As our time here is winding down, Tara and I have been trying to enjoy Japan as much as we can. There are many things that we love about Japan that we're trying to enjoy or buy for the last time (hot springs, sushi, ramen, bentos, photo booths, etc.) . There are other Japanese experiences that we have missed out on that we are doing for the first time before leaving. One example of this is PACHINKO!
Pachinko is a gambling game invented in Nagoya (the city Tara and I first lived in when we moved to Japan). The machines are a colourful mix between pinball machines and slot machines. When we first arrived in Japan and walked around in the evenings, we thought "Wow, there are so many bright lights. The night life must be so exciting here! There's so much to do!" But it didn't take us long to realize that most of those bright lights are attatched to pachinko parlours, and pachinko parlours are full of smoking, gambling, pachinko-zombies. When you walk past the entrance of a pachinko parlour the automatic doors slide open, and your senses are instantly overwhelmed. The smell is mostly smoke, but it's mixed with the smell of despairing sweat and crushed dreams. The sound is absolutely deafening - thousands and thousands of tiny metal balls pouring down through the machines, and a myriad of electronic dings and blips and voices shouting praises and encouragements. The sights - blinding lights, smiling winking animated characters, endless rows of flashing machines, and of course...
ALL THE HAPPY PEOPLE!!! Look, they're so happy they can't even smile. Rows of people completely mesmerized by the pachinko balls.
The Pachinko Machine
The pachinko machine is mostly made of meaningless distracting cartoons on a screen, or physical moving characters (like on old pinball machines). My machine featured a bikini clad girl swimming around with sea creatures, while Tara's machine sported some characters from The Mask who called out Jim Carrey lines at random. The main goal is to land the metal ball bearings in a hole. This is done by turning the knob on the lower right side of the machine to control the speed at which the balls shoot across the top of the machine. As the balls drop down the face of the machine they bounce off an arrangement of pegs and either fall into the intended hole, or (more likely) drop into the bottom of the machine where you can watch your money rapidly roll away. The more balls that land in the correct place, the more chances you get to spin the cards (or sea creatures) on screen - this part works like a slot machine. If you line up 3 of the same symbols you enter SUPER LUCKY MODE!!! Now you must land the balls in a separate hole, and doing so wins you.... MORE BALLS!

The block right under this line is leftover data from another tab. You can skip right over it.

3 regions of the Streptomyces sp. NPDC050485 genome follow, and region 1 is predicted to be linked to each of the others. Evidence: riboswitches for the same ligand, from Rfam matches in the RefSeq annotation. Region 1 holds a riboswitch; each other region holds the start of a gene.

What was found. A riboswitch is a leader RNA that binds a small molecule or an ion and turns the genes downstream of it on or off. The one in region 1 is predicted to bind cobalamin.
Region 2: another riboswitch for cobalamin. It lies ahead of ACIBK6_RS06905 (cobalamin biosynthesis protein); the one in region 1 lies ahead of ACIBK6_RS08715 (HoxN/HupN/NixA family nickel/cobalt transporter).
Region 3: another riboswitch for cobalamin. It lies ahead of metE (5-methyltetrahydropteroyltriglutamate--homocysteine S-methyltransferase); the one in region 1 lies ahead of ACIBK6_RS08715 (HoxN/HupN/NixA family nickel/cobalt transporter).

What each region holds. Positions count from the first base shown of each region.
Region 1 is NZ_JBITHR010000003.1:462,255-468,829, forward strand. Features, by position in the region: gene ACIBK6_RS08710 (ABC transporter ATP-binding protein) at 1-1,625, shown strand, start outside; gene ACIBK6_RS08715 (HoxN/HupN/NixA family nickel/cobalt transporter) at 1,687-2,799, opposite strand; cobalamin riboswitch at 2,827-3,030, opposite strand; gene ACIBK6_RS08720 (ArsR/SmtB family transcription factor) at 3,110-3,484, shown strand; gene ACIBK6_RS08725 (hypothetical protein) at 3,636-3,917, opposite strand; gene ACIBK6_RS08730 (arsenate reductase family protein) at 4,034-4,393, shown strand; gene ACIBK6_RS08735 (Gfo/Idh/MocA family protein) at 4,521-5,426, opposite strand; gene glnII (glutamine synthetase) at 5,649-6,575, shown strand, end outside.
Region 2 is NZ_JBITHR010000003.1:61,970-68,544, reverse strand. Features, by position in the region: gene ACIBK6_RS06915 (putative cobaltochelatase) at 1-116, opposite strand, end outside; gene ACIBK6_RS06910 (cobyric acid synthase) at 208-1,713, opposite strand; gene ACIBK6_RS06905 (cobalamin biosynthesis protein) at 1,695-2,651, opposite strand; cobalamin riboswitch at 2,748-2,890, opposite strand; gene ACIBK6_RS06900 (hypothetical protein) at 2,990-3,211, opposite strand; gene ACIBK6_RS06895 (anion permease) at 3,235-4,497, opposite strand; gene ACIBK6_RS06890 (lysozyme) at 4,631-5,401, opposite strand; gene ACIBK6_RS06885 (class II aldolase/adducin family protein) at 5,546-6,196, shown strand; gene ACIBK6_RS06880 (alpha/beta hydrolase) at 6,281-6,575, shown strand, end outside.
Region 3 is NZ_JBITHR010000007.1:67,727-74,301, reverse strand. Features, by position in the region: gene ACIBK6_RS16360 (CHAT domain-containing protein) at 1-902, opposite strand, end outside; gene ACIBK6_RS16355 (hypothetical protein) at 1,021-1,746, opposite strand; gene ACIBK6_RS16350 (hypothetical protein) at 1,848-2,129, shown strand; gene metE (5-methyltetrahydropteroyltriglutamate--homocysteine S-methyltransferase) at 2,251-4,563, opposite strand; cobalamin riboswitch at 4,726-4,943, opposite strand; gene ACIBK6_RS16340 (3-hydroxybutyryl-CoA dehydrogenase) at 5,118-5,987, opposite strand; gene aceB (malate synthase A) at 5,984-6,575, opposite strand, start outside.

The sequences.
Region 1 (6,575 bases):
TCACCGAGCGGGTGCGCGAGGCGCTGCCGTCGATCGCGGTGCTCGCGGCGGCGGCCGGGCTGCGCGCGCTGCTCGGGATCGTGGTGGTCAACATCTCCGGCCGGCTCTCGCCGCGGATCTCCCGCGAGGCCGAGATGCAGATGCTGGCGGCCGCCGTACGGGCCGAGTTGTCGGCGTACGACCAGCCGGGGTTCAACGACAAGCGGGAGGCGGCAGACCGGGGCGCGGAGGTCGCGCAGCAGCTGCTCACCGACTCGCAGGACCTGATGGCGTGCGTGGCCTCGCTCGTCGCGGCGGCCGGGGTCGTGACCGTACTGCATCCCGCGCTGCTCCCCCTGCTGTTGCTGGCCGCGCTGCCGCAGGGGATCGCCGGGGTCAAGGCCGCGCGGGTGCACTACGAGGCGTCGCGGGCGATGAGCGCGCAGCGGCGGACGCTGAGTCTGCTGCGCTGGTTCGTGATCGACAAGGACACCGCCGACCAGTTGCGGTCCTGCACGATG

Don't understand? That's ok, neither do I. The whole experience was very confusing.
My First Pachinko Experience
The best way to experience pachinko is to have a veteran player explain the game to you. My friend Miho's dad goes to pachinko almost every day. When we sat down at the machines he stuck a coin under the knob so that it would stay in place when turned. He also started showing me sweet spots on the machine to rub or touch in order to increase my luck. I was confused about this and tried to ask why I should push all these different points on the machine, but it's so deafeningly loud inside that the conversation just went like this: I would point to "the sweet spot" and give a confused look asking "Why?" and Miho's dad would nod and smile. This went on for about ten minutes as my first 1000 yen (roughly $12 Canadian right now) of balls rolled away into the dark abyss of the machine. Later when I asked Miho about these sweet spots ("Do they affect speed or the angle of the balls?" I guessed) she laughed and explained that they are just the superstitions of old guys who spend too much time in pachinko parlours.
I did end up being super lucky though! After having lost 1500 yen with no pay offs at all, Miho convinced me to put another 500 yen into the machine and try once more. Next thing I knew, the bikini girl was going crazy! She was swimming all over the place, and the sea creatures just kept lining up in matching sets of 3, time after time. The machine called out "SUUUUPER LUCKYYYYYYY!!!!!" and my tray of balls grew into a small mountain of balls. Actually, I ended up with 3 full trays, and when we finished a man came over with a little wheely cart to help me transport my treasure.
The pay-out system used at pachinko parlours is probably the funniest part of the whole experience. Gambling for money is When I cashed in my balls I received a ticket that could be redeemed for chocolates, snacks, or small coloured pieces of plastic containing tiny pieces of silver heart-shaped jewellery. You can't take the jewellery out of the plastic case, so why would you want such an odd prize? Because out behind the pachinko parlour there is a booth with a person who buys trinkets at different rates depending on the colour of plastic. It's an odd and hilarious loop-hole in the system - the police realize that this goes on all over the country, but for some reason they've decided to just let it continue. So, in the end I walked away with 3000 yen, after putting 2000 into the machines. It was ... interesting.